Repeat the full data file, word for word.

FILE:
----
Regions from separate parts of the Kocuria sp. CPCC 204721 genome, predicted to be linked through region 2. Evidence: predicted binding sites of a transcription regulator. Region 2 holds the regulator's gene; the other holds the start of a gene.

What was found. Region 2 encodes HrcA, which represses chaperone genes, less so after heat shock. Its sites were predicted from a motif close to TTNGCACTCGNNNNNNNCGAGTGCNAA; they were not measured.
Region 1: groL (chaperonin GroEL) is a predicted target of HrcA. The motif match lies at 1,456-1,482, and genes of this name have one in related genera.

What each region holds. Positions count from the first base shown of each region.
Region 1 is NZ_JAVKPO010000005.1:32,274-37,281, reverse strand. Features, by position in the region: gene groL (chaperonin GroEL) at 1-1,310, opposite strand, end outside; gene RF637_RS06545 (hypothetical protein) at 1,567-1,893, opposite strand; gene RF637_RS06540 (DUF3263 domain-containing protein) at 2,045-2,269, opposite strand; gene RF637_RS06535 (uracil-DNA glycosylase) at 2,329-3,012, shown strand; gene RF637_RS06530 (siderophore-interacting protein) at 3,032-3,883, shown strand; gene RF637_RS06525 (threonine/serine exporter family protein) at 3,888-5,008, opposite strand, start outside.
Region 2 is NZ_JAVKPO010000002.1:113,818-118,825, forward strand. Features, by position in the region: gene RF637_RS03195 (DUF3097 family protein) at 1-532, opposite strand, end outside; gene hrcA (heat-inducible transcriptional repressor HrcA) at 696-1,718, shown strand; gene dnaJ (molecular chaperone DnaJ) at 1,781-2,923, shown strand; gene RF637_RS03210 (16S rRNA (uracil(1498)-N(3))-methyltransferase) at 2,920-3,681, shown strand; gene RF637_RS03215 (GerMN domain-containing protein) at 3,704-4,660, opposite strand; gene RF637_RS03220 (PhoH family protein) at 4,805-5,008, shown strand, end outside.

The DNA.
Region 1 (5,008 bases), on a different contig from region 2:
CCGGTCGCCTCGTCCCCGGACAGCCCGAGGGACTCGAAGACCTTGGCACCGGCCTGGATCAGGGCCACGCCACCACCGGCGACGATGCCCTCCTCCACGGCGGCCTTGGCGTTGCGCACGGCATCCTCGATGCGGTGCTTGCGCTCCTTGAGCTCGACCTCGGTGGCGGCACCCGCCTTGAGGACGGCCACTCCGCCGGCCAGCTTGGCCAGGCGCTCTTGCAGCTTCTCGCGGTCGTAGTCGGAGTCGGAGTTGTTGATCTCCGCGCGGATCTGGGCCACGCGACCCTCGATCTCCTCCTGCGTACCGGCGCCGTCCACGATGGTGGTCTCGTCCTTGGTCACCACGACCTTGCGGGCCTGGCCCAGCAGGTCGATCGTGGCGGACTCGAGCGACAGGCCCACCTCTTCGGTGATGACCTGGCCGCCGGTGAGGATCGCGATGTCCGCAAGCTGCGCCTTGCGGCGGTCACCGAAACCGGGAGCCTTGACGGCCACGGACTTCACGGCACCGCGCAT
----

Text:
Regions from separate parts of the Kocuria sp. CPCC 204721 genome, predicted to be linked through region 2. Evidence: predicted binding sites of a transcription regulator. Region 2 holds the regulator's gene; the other holds the start of a gene.

What was found. Region 2 encodes HrcA, which represses chaperone genes, less so after heat shock. Its sites were predicted from a motif close to TTNGCACTCGNNNNNNNCGAGTGCNAA; they were not measured.
Region 1: groL (chaperonin GroEL) is a predicted target of HrcA. The motif match lies at 1,456-1,482, and genes of this name have one in related genera.

What each region holds. Positions count from the first base shown of each region.
Region 1 is NZ_JAVKPO010000005.1:32,274-37,281, reverse strand. Features, by position in the region: gene groL (chaperonin GroEL) at 1-1,310, opposite strand, end outside; gene RF637_RS06545 (hypothetical protein) at 1,567-1,893, opposite strand; gene RF637_RS06540 (DUF3263 domain-containing protein) at 2,045-2,269, opposite strand; gene RF637_RS06535 (uracil-DNA glycosylase) at 2,329-3,012, shown strand; gene RF637_RS06530 (siderophore-interacting protein) at 3,032-3,883, shown strand; gene RF637_RS06525 (threonine/serine exporter family protein) at 3,888-5,008, opposite strand, start outside.
Region 2 is NZ_JAVKPO010000002.1:113,818-118,825, forward strand. Features, by position in the region: gene RF637_RS03195 (DUF3097 family protein) at 1-532, opposite strand, end outside; gene hrcA (heat-inducible transcriptional repressor HrcA) at 696-1,718, shown strand; gene dnaJ (molecular chaperone DnaJ) at 1,781-2,923, shown strand; gene RF637_RS03210 (16S rRNA (uracil(1498)-N(3))-methyltransferase) at 2,920-3,681, shown strand; gene RF637_RS03215 (GerMN domain-containing protein) at 3,704-4,660, opposite strand; gene RF637_RS03220 (PhoH family protein) at 4,805-5,008, shown strand, end outside.

The DNA.
Region 1 (5,008 bases), on a different contig from region 2:
CCGGTCGCCTCGTCCCCGGACAGCCCGAGGGACTCGAAGACCTTGGCACCGGCCTGGATCAGGGCCACGCCACCACCGGCGACGATGCCCTCCTCCACGGCGGCCTTGGCGTTGCGCACGGCATCCTCGATGCGGTGCTTGCGCTCCTTGAGCTCGACCTCGGTGGCGGCACCCGCCTTGAGGACGGCCACTCCGCCGGCCAGCTTGGCCAGGCGCTCTTGCAGCTTCTCGCGGTCGTAGTCGGAGTCGGAGTTGTTGATCTCCGCGCGGATCTGGGCCACGCGACCCTCGATCTCCTCCTGCGTACCGGCGCCGTCCACGATGGTGGTCTCGTCCTTGGTCACCACGACCTTGCGGGCCTGGCCCAGCAGGTCGATCGTGGCGGACTCGAGCGACAGGCCCACCTCTTCGGTGATGACCTGGCCGCCGGTGAGGATCGCGATGTCCGCAAGCTGCGCCTTGCGGCGGTCACCGAAACCGGGAGCCTTGACGGCCACGGACTTCACGGCACCGCGCAT